I used to be like you. I used to take photos on my phone and share them with my followers. I used to, I used to. Then, two weeks ago, I got a notification that would change my social media presence for ever: Instagram user @champagnepapi had liked two of my photos and started following me. Over the next ten minutes, my phone screen became a frenzied stampede of comments, likes, and new followers before it all became too much, and my phone died. It was in this moment of calm that I understood a curtain had just fallen on my previous life, an era I now wistfully refer to as "Before Drake Started Following Me on Instagram."
It was around this time that I realized I was not an especially chill human being. I sent out a barrage of texts, an accompanying screenshot, and what I feel were quite reasonable statements like "omgomgomgomg" and "FUUUUUCCCKKKKKK." I spent the rest of the day reopening my notifications tab, just to make sure I hadn't dreamed it.
How had I, a lowly peon, toiling away in London's media industry like an absolute wanker, with barely 500 followers to my name, so undeservedly received the 6 God's blessing? Did he think my #tbts were a nostalgic celebration of South London circa '91. Or that the photos of my friends gawking drunk into the camera while swigging a Meantime Pale Ale told him something about the vacuous sense of self-loathing that comes from metropolitan hedonism? Could be. I mean, it's probably because I have a hand in a Drake-centric club night, imaginatively called "Drake Night," and I'd tagged him in some of the photos from it, but we'll never know for sure.
What I did know, however, was the paralyzing social-media stage fright that quickly sets in once you realize that you now have the power to expose your favorite rapper to your spectacularly unremarkable life. The idea that Drake could feasibly scroll through to a blurry photo of me coming second at a pub's trivia night is terrifying. How could my drab, goes-out-maybe-twice-on-a-good-week existence possibly interest a man who's done it with Rihanna?
Thumbing through the other accounts Drake follows certainly didn't help. I've somehow snuck into an elite club and am currently rubbing tanned, digital shoulders with the likes of Amy Schumer, Steph Curry, and seemingly every single Section Boy. Drake's feed must be a nonstop stream of yachts, gorgeous women, seared scallops, and people posing on balconies in Dubai. Mine consists of the same few cats, hilarious local news headlines, and people being pleased that they've done a face swap with something that doesn't have a face. What can I, a schmuck whose only other claim to fame is occasionally being mistaken for a more hunched Jack Penate (#indieamnsety), possibly offer Toronto's favored son?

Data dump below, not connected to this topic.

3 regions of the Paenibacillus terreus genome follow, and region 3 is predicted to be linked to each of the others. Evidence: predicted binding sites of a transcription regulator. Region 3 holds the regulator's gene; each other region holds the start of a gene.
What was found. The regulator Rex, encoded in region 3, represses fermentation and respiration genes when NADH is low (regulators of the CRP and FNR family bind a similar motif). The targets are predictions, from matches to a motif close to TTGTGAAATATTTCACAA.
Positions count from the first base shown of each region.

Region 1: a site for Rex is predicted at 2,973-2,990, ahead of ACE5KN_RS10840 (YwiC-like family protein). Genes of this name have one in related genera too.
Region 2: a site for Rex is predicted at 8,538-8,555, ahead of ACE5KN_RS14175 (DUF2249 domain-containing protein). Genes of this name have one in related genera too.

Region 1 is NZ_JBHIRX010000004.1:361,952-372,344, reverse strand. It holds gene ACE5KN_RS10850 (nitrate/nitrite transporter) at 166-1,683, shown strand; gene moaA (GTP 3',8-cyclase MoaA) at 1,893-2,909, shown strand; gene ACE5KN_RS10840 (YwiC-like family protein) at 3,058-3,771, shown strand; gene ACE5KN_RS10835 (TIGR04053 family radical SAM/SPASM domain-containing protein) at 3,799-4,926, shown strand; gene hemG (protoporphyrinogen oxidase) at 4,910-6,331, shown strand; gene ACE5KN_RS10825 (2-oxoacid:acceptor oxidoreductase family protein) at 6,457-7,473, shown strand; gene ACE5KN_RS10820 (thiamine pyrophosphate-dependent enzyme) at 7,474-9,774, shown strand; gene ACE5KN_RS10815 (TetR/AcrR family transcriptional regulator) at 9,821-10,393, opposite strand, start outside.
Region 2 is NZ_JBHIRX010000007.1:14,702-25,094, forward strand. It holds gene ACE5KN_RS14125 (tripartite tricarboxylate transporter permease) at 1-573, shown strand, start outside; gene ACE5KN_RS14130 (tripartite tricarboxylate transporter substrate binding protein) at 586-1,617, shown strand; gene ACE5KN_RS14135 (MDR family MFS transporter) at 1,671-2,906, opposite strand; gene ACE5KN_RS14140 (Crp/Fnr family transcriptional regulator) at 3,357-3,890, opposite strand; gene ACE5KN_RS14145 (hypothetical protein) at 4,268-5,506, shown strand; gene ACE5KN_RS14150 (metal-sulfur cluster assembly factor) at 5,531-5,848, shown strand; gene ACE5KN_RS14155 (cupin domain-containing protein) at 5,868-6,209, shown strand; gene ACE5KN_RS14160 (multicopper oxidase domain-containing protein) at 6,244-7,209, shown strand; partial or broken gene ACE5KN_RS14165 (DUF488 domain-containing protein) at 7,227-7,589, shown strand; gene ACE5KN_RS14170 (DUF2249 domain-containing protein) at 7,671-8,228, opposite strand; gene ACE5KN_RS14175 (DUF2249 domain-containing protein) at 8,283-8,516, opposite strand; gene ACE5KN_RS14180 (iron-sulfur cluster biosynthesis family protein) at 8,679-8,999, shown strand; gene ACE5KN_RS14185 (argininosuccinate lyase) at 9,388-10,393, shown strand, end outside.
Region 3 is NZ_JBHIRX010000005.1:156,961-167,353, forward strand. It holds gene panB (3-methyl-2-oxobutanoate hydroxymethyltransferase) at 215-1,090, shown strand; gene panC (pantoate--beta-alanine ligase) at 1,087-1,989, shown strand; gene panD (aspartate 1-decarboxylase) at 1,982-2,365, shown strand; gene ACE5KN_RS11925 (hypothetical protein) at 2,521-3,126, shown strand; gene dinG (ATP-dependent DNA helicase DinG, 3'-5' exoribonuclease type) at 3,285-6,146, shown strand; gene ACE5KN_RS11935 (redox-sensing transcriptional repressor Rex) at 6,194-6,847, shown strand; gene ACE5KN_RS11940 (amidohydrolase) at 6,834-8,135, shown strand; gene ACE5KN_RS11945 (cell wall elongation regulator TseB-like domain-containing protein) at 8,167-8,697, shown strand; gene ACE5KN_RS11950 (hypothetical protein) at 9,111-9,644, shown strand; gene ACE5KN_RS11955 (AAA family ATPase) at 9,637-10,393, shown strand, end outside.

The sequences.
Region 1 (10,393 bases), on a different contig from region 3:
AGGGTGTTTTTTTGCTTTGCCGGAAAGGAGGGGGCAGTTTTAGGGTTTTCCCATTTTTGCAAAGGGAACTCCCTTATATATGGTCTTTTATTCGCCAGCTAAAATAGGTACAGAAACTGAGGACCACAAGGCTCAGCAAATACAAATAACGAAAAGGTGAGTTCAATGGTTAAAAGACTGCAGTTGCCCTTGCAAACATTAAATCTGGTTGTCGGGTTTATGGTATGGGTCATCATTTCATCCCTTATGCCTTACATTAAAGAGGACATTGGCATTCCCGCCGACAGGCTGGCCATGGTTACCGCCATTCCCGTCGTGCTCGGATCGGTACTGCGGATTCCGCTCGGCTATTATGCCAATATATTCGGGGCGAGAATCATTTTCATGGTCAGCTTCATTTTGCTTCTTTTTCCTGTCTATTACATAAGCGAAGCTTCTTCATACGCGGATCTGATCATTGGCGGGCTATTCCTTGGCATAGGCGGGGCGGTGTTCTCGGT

Anything I post would be a beige little reminder of what life without international fame is like. If Drake saw it, maybe he'd regret his previous act of charity and instantly unfollow me, condemning me to a life of forever being referred to as "the guy who Drake used to follow." I can't let that happen.
To understand how much this has immobilized my digital life, here's an example: Last weekend was my friend Jonathan's birthday. A bunch of us went for a meal. It was very nice. Here are some photos I took:
Two weeks ago, I would have happily shared either of these without a second thought. But now, thanks to our new Canadian friend, I can't afford to be so reckless. Why would Drake want to see what Jonathan did for his birthday? Drake doesn't know who Jonathan is. Jonathan's cake was very nice, but Drake's probably used better cakes as ashtrays. See those balloons with Jonathan's face on? Drake doesn't care about Jonathan's balloons or Jonathan's face. I have a responsibility to someone more important than Jonathan now, and I can guarantee that that person couldn't give six shits about Jonathan and his delicious cake. With my newfound duties as one of his handpicked cultural curators, I simply can't take up precious space in Drake's internal mood board with trash like this. Sorry Jonathan's birthday meal, I'm afraid you no longer make the cut. That being said, thanks so much for inviting me you guys, I had a really lovely time.
Perhaps I'm overreacting, and Drake finds my life a delightful respite from the constantly naked models, adoring fans, and shoeboxes full of money, but it's a risk I'm simply not willing to take. It might not even be the fear of losing the kudos of the Drake follow that keeps me from posting anything; maybe it's something simpler than that. What if Drake saw my post, hidden amongst the thousand plus other accounts he follows, and silently decided I'm not that cool? Because even if I never found out, even if he'd stayed his thumb, kept following me, and stoically tolerated my mediocrity, I think on some level, I'd still know.
Be like Drake, and follow Joe on Instagram.